1824 – 1899

Juliusz Kossak: the Polish master of battle scenes and equestrian art

Juliusz Kossak, born on 29 October 1824 in Nowy Wiśnicz and passed away on 3 February 1899 in Kraków, left an indelible mark on the art world as one of the most famous Polish painters of the 19th century. His legacy revolves primarily around his exceptional talent for portraying historical events, particularly battle scenes, military figures and the constant presence of horses and greyhounds. Notably, Kossak’s influence extended beyond his lifetime, as he laid the artistic foundation for future generations, including his son, Wojciech Kossak, and his grandson, Jerzy Kossak.

Life and education:
Born into a world ripe with artistic inspiration, Kossak’s journey into the realm of art began under the tutelage of his first mentor, Piotr Michałowski, a distinguished painter celebrated for his depictions of horses and mastery of watercolors. Although he initially studied law at Lviv University, Kossak’s passion for art flourished, leading him to fully immerse himself in the world of painting.

Career and influences:
Kossak’s artistic odyssey took him to Paris, where he honed his skills by studying treasures held in museum collections for five years. It was during this period that Kossak’s artistic ability blossomed, as evidenced by his diverse works, which range from intricate hunting scenes to portraits that capture the essence of aristocratic life. The birth of his three sons—Wojciech, Tadeusz, and Stefan—during this period marked a new chapter in Kossak’s personal and professional life, solidifying his ties to the artistic community.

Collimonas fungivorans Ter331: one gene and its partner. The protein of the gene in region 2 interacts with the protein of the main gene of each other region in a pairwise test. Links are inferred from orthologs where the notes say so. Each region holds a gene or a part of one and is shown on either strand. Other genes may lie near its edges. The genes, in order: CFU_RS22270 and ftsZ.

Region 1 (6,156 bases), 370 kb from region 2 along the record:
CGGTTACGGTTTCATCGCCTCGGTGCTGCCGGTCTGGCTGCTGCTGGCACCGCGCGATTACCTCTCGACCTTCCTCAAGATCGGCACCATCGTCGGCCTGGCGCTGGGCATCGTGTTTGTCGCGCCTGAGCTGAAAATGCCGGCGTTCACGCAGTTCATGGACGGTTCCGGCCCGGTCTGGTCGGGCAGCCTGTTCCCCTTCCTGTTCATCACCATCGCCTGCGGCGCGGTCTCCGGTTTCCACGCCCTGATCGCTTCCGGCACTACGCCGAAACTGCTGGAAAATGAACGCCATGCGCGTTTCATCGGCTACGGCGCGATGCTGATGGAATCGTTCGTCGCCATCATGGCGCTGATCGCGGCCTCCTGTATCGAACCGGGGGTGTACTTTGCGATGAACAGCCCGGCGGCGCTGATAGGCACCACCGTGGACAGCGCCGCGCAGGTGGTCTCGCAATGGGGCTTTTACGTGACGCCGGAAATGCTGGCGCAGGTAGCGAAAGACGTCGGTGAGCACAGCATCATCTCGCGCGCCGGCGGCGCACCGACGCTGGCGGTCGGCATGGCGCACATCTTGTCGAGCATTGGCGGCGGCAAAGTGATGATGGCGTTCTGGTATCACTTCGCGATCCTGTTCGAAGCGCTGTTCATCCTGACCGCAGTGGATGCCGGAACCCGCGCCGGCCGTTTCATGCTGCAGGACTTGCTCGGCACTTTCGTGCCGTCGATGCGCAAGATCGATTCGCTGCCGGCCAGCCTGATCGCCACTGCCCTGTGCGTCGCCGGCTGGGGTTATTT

Returning to Poland in 1860, Kossak settled in Warsaw, where he took on the role of artistic director at the weekly publication Tygodnik Ilustrowany. His time in Warsaw was marked by creative innovation and collaboration, as Kossak continued to push the boundaries of artistic expression.

In 1869, Kossak and his family moved to Kraków, where they purchased a residence nicknamed “Kossokówka”.

Legacy and lasting impact:
Juliusz Kossak’s enduring legacy transcends the boundaries of time, leaving an indelible imprint on the annals of Polish art history. His masterful depictions of historical events and the noble spirit of horses continue to fascinate audiences around the world, testifying to his unrivaled skill and artistic vision.

Until his passing in 1899, Kossak remained a constant presence in Kraków’s artistic community, his creative spirit undiminished by the passage of time. Today, his final resting place in Krakow’s Rakowice cemetery stands as a reminder of his lasting contribution to the world of art.